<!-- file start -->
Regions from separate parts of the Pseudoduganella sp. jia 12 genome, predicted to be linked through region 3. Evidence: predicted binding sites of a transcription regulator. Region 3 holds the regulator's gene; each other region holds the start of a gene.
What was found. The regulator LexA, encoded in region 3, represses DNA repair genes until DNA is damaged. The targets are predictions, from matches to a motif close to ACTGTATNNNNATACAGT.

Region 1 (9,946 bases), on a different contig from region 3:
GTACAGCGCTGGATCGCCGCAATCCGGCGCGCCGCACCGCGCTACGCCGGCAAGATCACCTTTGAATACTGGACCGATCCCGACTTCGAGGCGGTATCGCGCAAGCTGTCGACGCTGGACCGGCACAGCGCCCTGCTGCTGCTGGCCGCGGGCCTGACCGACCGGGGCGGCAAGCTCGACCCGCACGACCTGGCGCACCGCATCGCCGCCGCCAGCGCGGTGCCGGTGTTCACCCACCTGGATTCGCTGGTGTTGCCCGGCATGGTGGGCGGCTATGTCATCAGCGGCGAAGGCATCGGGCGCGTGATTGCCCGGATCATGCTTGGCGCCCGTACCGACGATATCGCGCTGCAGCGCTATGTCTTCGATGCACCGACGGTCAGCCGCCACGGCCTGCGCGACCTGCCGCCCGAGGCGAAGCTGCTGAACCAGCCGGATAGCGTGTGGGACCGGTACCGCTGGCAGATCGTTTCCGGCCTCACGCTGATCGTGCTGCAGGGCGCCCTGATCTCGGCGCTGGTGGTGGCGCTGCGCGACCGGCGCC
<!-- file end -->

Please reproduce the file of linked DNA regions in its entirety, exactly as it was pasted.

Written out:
Regions from separate parts of the Pseudoduganella sp. jia 12 genome, predicted to be linked through region 3. Evidence: predicted binding sites of a transcription regulator. Region 3 holds the regulator's gene; each other region holds the start of a gene.
What was found. The regulator LexA, encoded in region 3, represses DNA repair genes until DNA is damaged. The targets are predictions, from matches to a motif close to ACTGTATNNNNATACAGT.

Region 1 (9,946 bases), on a different contig from region 3:
GTACAGCGCTGGATCGCCGCAATCCGGCGCGCCGCACCGCGCTACGCCGGCAAGATCACCTTTGAATACTGGACCGATCCCGACTTCGAGGCGGTATCGCGCAAGCTGTCGACGCTGGACCGGCACAGCGCCCTGCTGCTGCTGGCCGCGGGCCTGACCGACCGGGGCGGCAAGCTCGACCCGCACGACCTGGCGCACCGCATCGCCGCCGCCAGCGCGGTGCCGGTGTTCACCCACCTGGATTCGCTGGTGTTGCCCGGCATGGTGGGCGGCTATGTCATCAGCGGCGAAGGCATCGGGCGCGTGATTGCCCGGATCATGCTTGGCGCCCGTACCGACGATATCGCGCTGCAGCGCTATGTCTTCGATGCACCGACGGTCAGCCGCCACGGCCTGCGCGACCTGCCGCCCGAGGCGAAGCTGCTGAACCAGCCGGATAGCGTGTGGGACCGGTACCGCTGGCAGATCGTTTCCGGCCTCACGCTGATCGTGCTGCAGGGCGCCCTGATCTCGGCGCTGGTGGTGGCGCTGCGCGACCGGCGCC